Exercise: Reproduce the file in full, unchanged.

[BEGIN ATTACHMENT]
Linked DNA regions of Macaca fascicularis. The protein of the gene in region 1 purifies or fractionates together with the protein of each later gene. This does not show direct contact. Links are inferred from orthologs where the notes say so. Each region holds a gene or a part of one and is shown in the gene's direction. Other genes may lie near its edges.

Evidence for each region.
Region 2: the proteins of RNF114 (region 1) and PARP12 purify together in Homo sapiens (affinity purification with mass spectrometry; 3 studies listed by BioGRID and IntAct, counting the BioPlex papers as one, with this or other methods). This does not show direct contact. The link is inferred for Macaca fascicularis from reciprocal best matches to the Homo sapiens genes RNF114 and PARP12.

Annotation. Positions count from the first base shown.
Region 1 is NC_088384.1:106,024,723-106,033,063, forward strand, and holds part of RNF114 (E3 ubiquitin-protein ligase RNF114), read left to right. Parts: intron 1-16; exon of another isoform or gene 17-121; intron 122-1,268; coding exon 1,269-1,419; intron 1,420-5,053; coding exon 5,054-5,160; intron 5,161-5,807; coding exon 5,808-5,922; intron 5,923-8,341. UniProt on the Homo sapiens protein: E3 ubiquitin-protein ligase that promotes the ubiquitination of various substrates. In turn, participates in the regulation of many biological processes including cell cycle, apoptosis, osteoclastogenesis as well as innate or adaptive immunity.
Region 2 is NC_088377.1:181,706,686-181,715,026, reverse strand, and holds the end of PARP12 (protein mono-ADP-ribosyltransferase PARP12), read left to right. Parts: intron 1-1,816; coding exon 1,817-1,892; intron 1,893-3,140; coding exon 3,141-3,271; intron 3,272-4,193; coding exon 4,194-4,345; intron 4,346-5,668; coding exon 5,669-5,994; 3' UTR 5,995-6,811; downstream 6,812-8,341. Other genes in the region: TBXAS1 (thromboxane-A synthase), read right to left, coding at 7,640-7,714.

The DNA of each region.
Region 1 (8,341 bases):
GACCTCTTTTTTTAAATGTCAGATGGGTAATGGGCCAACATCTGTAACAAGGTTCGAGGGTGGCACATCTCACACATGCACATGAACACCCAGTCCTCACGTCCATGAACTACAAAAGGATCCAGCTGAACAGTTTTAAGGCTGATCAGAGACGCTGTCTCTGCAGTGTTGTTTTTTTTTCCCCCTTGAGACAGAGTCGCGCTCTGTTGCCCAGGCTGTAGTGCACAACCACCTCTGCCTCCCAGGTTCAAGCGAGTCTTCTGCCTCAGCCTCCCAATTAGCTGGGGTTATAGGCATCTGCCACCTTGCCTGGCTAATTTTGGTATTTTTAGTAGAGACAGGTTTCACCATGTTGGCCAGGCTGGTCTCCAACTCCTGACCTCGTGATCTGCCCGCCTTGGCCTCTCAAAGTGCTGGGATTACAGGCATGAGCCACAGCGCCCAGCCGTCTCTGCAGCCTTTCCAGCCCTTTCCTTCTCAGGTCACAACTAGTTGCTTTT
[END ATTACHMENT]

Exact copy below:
Linked DNA regions of Macaca fascicularis. The protein of the gene in region 1 purifies or fractionates together with the protein of each later gene. This does not show direct contact. Links are inferred from orthologs where the notes say so. Each region holds a gene or a part of one and is shown in the gene's direction. Other genes may lie near its edges.

Evidence for each region.
Region 2: the proteins of RNF114 (region 1) and PARP12 purify together in Homo sapiens (affinity purification with mass spectrometry; 3 studies listed by BioGRID and IntAct, counting the BioPlex papers as one, with this or other methods). This does not show direct contact. The link is inferred for Macaca fascicularis from reciprocal best matches to the Homo sapiens genes RNF114 and PARP12.

Annotation. Positions count from the first base shown.
Region 1 is NC_088384.1:106,024,723-106,033,063, forward strand, and holds part of RNF114 (E3 ubiquitin-protein ligase RNF114), read left to right. Parts: intron 1-16; exon of another isoform or gene 17-121; intron 122-1,268; coding exon 1,269-1,419; intron 1,420-5,053; coding exon 5,054-5,160; intron 5,161-5,807; coding exon 5,808-5,922; intron 5,923-8,341. UniProt on the Homo sapiens protein: E3 ubiquitin-protein ligase that promotes the ubiquitination of various substrates. In turn, participates in the regulation of many biological processes including cell cycle, apoptosis, osteoclastogenesis as well as innate or adaptive immunity.
Region 2 is NC_088377.1:181,706,686-181,715,026, reverse strand, and holds the end of PARP12 (protein mono-ADP-ribosyltransferase PARP12), read left to right. Parts: intron 1-1,816; coding exon 1,817-1,892; intron 1,893-3,140; coding exon 3,141-3,271; intron 3,272-4,193; coding exon 4,194-4,345; intron 4,346-5,668; coding exon 5,669-5,994; 3' UTR 5,995-6,811; downstream 6,812-8,341. Other genes in the region: TBXAS1 (thromboxane-A synthase), read right to left, coding at 7,640-7,714.

The DNA of each region.
Region 1 (8,341 bases):
GACCTCTTTTTTTAAATGTCAGATGGGTAATGGGCCAACATCTGTAACAAGGTTCGAGGGTGGCACATCTCACACATGCACATGAACACCCAGTCCTCACGTCCATGAACTACAAAAGGATCCAGCTGAACAGTTTTAAGGCTGATCAGAGACGCTGTCTCTGCAGTGTTGTTTTTTTTTCCCCCTTGAGACAGAGTCGCGCTCTGTTGCCCAGGCTGTAGTGCACAACCACCTCTGCCTCCCAGGTTCAAGCGAGTCTTCTGCCTCAGCCTCCCAATTAGCTGGGGTTATAGGCATCTGCCACCTTGCCTGGCTAATTTTGGTATTTTTAGTAGAGACAGGTTTCACCATGTTGGCCAGGCTGGTCTCCAACTCCTGACCTCGTGATCTGCCCGCCTTGGCCTCTCAAAGTGCTGGGATTACAGGCATGAGCCACAGCGCCCAGCCGTCTCTGCAGCCTTTCCAGCCCTTTCCTTCTCAGGTCACAACTAGTTGCTTTT